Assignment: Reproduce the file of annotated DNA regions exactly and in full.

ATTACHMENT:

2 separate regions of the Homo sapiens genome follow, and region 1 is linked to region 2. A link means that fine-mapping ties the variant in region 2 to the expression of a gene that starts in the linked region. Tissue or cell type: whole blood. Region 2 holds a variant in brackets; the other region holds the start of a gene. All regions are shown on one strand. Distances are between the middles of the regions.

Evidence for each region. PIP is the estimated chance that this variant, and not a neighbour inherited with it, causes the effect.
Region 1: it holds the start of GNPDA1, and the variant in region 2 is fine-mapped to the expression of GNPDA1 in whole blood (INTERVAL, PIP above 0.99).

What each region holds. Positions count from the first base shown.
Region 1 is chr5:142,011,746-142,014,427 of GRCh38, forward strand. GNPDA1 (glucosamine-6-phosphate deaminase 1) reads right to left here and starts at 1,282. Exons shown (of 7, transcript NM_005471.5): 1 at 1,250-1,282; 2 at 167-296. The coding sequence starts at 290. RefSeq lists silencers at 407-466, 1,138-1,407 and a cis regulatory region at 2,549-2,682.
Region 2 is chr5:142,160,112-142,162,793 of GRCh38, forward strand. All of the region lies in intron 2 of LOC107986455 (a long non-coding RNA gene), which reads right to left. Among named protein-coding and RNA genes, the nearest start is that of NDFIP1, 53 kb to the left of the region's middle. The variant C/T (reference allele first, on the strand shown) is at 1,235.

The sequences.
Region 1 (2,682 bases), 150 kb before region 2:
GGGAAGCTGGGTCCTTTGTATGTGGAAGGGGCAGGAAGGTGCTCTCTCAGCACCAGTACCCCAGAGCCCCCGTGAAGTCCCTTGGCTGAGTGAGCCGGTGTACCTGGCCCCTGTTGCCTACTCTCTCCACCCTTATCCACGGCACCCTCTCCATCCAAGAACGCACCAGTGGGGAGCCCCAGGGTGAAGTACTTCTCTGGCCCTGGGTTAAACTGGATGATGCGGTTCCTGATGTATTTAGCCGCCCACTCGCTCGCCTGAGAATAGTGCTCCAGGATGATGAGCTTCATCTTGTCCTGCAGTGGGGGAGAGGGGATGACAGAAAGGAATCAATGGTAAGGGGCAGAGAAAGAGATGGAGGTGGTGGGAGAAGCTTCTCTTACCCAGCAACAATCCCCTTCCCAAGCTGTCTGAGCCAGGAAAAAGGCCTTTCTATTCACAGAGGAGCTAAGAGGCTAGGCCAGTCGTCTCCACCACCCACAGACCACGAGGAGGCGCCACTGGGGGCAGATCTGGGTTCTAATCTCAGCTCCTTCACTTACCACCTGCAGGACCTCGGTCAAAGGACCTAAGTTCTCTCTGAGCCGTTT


2 separate regions of the Homo sapiens genome follow, and region 1 is linked to region 2. A link means that fine-mapping ties the variant in region 2 to the expression of a gene that starts in the linked region. Tissue or cell type: whole blood. Region 2 holds a variant in brackets; the other region holds the start of a gene. All regions are shown on one strand. Distances are between the middles of the regions.

Evidence for each region. PIP is the estimated chance that this variant, and not a neighbour inherited with it, causes the effect.
Region 1: it holds the start of GNPDA1, and the variant in region 2 is fine-mapped to the expression of GNPDA1 in whole blood (INTERVAL, PIP above 0.99).

What each region holds. Positions count from the first base shown.
Region 1 is chr5:142,011,746-142,014,427 of GRCh38, forward strand. GNPDA1 (glucosamine-6-phosphate deaminase 1) reads right to left here and starts at 1,282. Exons shown (of 7, transcript NM_005471.5): 1 at 1,250-1,282; 2 at 167-296. The coding sequence starts at 290. RefSeq lists silencers at 407-466, 1,138-1,407 and a cis regulatory region at 2,549-2,682.
Region 2 is chr5:142,160,112-142,162,793 of GRCh38, forward strand. All of the region lies in intron 2 of LOC107986455 (a long non-coding RNA gene), which reads right to left. Among named protein-coding and RNA genes, the nearest start is that of NDFIP1, 53 kb to the left of the region's middle. The variant C/T (reference allele first, on the strand shown) is at 1,235.

The sequences.
Region 1 (2,682 bases), 150 kb before region 2:
GGGAAGCTGGGTCCTTTGTATGTGGAAGGGGCAGGAAGGTGCTCTCTCAGCACCAGTACCCCAGAGCCCCCGTGAAGTCCCTTGGCTGAGTGAGCCGGTGTACCTGGCCCCTGTTGCCTACTCTCTCCACCCTTATCCACGGCACCCTCTCCATCCAAGAACGCACCAGTGGGGAGCCCCAGGGTGAAGTACTTCTCTGGCCCTGGGTTAAACTGGATGATGCGGTTCCTGATGTATTTAGCCGCCCACTCGCTCGCCTGAGAATAGTGCTCCAGGATGATGAGCTTCATCTTGTCCTGCAGTGGGGGAGAGGGGATGACAGAAAGGAATCAATGGTAAGGGGCAGAGAAAGAGATGGAGGTGGTGGGAGAAGCTTCTCTTACCCAGCAACAATCCCCTTCCCAAGCTGTCTGAGCCAGGAAAAAGGCCTTTCTATTCACAGAGGAGCTAAGAGGCTAGGCCAGTCGTCTCCACCACCCACAGACCACGAGGAGGCGCCACTGGGGGCAGATCTGGGTTCTAATCTCAGCTCCTTCACTTACCACCTGCAGGACCTCGGTCAAAGGACCTAAGTTCTCTCTGAGCCGTTT